Enhancing indoor air quality in dairy farms via automatic air monitoring and mitigation strategies.

Project Overview

Project Type: Graduate Student
Funds awarded in 2024: $29,748.00
Projected End Date: 05/31/2026
Grant Recipient: Colorado State University
Region: Western
State: Colorado
Graduate Student:
Principal Investigator:
Colorado State University


  • Animals: bovine
  • Animal Products: dairy


  • Animal Production: animal protection and health, housing, manure management
  • Education and Training: on-farm/ranch research, workshop
  • Sustainable Communities: infrastructure analysis

    Proposal abstract:

    The development of the US dairy industry has shifted towards
    highly specialized barn-based farming practices demanding
    meticulous consideration of optimal air quality as animals,
    humans, and machinery converge in enclosed spaces. Our project
    addresses the pressing concern for enhancing environmental
    conditions in milking parlors and barns and reducing exposure to
    air pollutants. We aim to reveal air component fluctuations in
    confined spaces and explore the relationships between air
    component dynamics and distinct farm operations. To achieve this
    aim, we will strategically install automated air monitoring
    sensors in commercial dairy farms. Our previous analyses indicate
    higher volumes of particulate matter 2.5 and carbon dioxide in
    the milking parlor (11.3 µg/m³; 540.2 ppm, respectively) compared
    with cross-ventilated barns (3.9 µg/m³ and 519.3 ppm,
    respectively). In addition, we have identified that different
    farm activities such as feeding, cleaning, and changing bedding
    materials impact air component concentrations. These initial
    findings have heightened our interest in expanding our knowledge
    about other air pollutants in different dairy farming systems.
    Our goal is to gain deeper insights into the intricate dynamics
    of these air pollutants and to target management practices that
    can be intervened. Additionally, we aim to determine the optimal
    allocations of air quality sensors, ensuring accurate and
    representative measurements. Results communication to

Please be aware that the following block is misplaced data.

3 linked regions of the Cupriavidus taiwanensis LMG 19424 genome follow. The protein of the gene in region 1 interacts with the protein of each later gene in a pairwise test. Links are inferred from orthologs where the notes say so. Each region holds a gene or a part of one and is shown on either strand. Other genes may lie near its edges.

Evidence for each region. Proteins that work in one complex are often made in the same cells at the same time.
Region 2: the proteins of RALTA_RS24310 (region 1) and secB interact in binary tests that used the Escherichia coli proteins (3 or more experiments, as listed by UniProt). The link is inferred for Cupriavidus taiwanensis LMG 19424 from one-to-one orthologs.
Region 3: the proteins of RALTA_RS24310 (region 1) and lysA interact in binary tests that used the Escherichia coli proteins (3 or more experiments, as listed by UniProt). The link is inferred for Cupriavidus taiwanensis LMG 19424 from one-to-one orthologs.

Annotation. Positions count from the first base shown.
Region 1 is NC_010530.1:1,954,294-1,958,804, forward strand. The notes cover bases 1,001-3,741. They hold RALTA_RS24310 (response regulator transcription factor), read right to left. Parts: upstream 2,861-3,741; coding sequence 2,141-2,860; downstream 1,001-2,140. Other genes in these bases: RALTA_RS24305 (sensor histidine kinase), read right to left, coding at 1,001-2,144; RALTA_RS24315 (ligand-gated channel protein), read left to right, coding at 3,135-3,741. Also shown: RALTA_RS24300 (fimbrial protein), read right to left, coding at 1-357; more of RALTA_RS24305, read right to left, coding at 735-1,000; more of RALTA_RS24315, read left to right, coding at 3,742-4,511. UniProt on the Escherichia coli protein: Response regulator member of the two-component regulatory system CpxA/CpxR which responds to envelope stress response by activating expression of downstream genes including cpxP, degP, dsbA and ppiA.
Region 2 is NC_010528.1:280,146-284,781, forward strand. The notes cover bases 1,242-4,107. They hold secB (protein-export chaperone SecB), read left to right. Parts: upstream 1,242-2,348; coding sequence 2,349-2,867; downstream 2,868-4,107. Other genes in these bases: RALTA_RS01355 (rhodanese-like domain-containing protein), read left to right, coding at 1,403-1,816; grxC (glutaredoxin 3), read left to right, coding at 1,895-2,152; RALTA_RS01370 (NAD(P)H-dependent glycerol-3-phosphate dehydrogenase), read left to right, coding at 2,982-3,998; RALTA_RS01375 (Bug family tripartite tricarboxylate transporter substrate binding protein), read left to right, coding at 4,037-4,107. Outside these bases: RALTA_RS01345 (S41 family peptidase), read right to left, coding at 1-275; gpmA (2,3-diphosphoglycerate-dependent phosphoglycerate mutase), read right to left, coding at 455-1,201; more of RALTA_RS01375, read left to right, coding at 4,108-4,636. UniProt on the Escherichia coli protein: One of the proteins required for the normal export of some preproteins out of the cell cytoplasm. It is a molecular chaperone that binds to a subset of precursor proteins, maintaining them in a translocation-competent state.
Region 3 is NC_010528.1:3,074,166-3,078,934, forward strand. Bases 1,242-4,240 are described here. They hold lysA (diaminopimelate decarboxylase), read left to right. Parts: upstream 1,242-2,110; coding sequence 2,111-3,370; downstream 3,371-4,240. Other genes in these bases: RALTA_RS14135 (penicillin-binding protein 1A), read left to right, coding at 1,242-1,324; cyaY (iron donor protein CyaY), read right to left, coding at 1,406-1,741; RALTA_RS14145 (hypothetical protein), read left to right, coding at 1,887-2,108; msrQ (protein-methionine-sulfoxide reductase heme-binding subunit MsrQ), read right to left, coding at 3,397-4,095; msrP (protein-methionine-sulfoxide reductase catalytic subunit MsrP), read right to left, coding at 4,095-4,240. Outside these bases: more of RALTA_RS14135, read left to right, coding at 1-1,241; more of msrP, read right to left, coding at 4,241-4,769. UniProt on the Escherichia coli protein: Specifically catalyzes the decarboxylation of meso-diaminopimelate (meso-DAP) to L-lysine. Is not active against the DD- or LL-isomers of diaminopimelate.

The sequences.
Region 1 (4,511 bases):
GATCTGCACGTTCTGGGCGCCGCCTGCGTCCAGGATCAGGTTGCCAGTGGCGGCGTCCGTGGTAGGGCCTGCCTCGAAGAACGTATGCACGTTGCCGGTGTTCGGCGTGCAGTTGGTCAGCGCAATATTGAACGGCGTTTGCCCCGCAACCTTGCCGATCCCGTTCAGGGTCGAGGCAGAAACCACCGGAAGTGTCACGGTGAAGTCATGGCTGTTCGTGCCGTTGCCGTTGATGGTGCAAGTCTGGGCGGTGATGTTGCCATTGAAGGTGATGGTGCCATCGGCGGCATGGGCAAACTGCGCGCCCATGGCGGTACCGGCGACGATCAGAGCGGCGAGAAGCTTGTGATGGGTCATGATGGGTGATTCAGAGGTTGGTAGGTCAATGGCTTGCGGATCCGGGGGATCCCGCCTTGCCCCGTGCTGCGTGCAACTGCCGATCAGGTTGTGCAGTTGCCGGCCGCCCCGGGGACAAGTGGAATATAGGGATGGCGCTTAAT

stakeholders will be a key component of our project, involving
    publications, workshops, and industry collaborations. In
    parallel, our comprehensive educational initiatives, including
    bilingual educational materials and scholarly outputs, aim to
    elevate awareness and expertise among dairy producers, workers,
    and industry professionals.

    Project objectives from proposal:

    Research objectives:
    Objective 1: To determine the accuracy and precision of automated
    air quality monitoring systems and their appropriate localization
    in naturally and cross-ventilated cow housing barns and milking
    Objective 2: To identify the dynamics of air components and group
    scale emissions in indoor dairy spaces associated with dairy farm
    Objective 3: To design and implement practical mitigation
    strategies for improving air quality in naturally and
    cross-ventilated cow housing barns and milking parlors.
    Educational Objectives:
    Objective 4: To assess the increase of awareness among dairy
    producers and workers about the impact of air quality on cow
    health and productivity.
    Objective 5: To elevate the expertise of dairy industry
    professionals in implementing effective air quality management
    strategies and facilitate the adoption of sustainable practices
    among producers through direct engagement and communication of
    project findings.

    Any opinions, findings, conclusions, or recommendations expressed in this publication are those of the author(s) and do not necessarily reflect the view of the U.S. Department of Agriculture or SARE.